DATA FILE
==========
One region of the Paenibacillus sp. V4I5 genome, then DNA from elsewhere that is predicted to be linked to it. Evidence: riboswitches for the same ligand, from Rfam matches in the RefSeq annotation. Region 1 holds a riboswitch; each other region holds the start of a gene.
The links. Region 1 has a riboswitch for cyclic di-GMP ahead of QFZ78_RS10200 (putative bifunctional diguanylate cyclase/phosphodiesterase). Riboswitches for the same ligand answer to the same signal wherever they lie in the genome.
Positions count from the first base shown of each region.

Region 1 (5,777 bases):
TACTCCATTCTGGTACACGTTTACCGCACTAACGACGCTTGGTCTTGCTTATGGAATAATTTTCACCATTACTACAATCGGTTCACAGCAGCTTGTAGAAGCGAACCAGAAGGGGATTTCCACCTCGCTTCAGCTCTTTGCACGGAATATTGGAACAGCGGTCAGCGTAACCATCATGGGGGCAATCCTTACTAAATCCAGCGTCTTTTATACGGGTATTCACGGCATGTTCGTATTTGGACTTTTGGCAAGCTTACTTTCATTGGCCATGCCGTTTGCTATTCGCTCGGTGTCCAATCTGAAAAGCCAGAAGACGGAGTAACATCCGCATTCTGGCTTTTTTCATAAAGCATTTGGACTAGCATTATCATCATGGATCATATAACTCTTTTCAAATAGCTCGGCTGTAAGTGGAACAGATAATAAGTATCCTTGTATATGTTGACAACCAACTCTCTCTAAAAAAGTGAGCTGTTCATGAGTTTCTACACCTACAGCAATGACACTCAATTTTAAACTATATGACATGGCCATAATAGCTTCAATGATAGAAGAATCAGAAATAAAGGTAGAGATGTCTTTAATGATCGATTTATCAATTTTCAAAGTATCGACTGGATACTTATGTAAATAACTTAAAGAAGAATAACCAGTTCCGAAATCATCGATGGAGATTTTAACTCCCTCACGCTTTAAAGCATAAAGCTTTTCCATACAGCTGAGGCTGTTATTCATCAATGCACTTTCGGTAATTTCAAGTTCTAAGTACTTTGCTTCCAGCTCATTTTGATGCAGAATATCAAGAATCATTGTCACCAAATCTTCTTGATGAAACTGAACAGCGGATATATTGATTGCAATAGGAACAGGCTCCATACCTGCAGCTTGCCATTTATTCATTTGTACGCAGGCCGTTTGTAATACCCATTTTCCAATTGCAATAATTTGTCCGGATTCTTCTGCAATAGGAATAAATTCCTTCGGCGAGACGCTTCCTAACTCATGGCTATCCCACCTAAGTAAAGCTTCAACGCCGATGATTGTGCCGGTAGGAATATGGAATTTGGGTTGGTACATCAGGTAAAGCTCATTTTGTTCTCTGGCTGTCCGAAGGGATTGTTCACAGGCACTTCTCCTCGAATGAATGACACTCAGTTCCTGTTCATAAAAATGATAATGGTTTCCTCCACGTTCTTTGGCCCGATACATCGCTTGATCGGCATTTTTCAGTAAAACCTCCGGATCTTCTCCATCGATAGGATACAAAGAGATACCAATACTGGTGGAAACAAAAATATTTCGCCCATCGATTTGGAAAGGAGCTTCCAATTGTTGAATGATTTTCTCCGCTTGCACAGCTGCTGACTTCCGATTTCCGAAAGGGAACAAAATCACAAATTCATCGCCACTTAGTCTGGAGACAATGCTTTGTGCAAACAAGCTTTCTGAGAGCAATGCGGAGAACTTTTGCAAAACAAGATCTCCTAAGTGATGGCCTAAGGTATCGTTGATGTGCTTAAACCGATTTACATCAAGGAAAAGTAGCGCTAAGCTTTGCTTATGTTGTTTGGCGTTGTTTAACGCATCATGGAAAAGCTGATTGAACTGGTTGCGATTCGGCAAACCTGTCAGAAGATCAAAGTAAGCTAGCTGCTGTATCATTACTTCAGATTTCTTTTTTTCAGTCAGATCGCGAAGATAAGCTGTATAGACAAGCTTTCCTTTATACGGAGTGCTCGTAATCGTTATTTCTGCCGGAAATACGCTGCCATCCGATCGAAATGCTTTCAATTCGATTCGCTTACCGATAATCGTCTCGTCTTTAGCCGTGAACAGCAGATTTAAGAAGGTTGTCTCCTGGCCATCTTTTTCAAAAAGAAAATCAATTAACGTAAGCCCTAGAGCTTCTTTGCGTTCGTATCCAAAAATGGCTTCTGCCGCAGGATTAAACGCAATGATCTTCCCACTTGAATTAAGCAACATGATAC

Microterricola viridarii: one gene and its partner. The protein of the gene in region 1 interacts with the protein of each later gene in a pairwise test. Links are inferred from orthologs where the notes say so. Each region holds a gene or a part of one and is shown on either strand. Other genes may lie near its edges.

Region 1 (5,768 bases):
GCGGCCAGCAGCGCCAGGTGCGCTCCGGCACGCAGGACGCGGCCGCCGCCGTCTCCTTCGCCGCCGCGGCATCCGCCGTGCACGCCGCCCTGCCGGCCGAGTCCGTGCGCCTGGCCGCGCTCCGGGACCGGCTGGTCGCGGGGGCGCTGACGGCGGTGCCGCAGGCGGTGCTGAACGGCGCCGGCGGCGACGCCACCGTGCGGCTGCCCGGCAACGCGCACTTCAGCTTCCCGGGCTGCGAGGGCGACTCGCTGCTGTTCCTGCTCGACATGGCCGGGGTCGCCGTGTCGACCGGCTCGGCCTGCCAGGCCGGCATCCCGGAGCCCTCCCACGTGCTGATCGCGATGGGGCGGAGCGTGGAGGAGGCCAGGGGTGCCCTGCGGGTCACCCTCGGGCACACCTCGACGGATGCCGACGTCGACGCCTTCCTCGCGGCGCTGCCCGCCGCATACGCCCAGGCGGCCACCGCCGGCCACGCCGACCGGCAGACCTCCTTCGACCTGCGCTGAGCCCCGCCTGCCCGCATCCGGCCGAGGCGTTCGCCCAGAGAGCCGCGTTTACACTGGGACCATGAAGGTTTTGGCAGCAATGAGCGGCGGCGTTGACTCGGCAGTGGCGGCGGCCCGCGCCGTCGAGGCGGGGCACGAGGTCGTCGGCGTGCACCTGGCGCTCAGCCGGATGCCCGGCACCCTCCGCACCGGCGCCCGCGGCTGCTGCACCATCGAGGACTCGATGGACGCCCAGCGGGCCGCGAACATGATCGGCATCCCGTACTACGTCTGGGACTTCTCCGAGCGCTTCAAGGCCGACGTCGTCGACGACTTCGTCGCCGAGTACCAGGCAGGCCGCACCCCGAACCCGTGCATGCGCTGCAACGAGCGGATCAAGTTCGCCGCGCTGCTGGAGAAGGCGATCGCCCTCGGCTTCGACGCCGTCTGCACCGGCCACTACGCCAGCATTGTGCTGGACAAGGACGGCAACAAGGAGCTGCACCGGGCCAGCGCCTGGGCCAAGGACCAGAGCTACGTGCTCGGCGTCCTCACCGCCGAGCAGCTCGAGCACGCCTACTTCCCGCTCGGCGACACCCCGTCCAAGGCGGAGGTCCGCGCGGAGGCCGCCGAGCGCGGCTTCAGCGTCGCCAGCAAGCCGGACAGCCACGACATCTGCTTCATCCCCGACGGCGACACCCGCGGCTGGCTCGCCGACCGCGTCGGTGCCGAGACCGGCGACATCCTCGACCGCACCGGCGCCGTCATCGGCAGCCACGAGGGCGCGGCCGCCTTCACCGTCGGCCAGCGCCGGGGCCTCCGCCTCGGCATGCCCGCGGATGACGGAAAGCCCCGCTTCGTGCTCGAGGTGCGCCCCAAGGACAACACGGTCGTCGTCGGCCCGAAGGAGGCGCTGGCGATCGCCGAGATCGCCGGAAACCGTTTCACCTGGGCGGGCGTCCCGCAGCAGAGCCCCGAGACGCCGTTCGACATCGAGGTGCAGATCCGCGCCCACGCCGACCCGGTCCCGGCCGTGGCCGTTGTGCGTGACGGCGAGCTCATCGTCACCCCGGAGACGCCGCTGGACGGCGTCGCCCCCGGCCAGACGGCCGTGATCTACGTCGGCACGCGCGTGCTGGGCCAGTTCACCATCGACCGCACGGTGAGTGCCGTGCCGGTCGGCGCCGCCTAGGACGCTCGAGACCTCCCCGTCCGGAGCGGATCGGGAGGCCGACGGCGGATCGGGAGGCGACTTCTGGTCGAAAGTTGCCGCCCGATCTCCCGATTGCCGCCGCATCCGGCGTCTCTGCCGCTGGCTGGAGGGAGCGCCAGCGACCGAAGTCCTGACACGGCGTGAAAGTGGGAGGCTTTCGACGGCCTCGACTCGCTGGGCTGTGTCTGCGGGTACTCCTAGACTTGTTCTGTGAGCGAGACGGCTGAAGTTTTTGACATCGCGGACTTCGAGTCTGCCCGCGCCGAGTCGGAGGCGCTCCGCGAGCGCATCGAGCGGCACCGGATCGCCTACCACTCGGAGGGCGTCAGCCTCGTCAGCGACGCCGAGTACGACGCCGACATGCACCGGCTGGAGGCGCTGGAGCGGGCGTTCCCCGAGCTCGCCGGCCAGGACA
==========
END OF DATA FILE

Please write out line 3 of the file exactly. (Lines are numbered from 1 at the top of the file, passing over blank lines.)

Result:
Positions count from the first base shown of each region.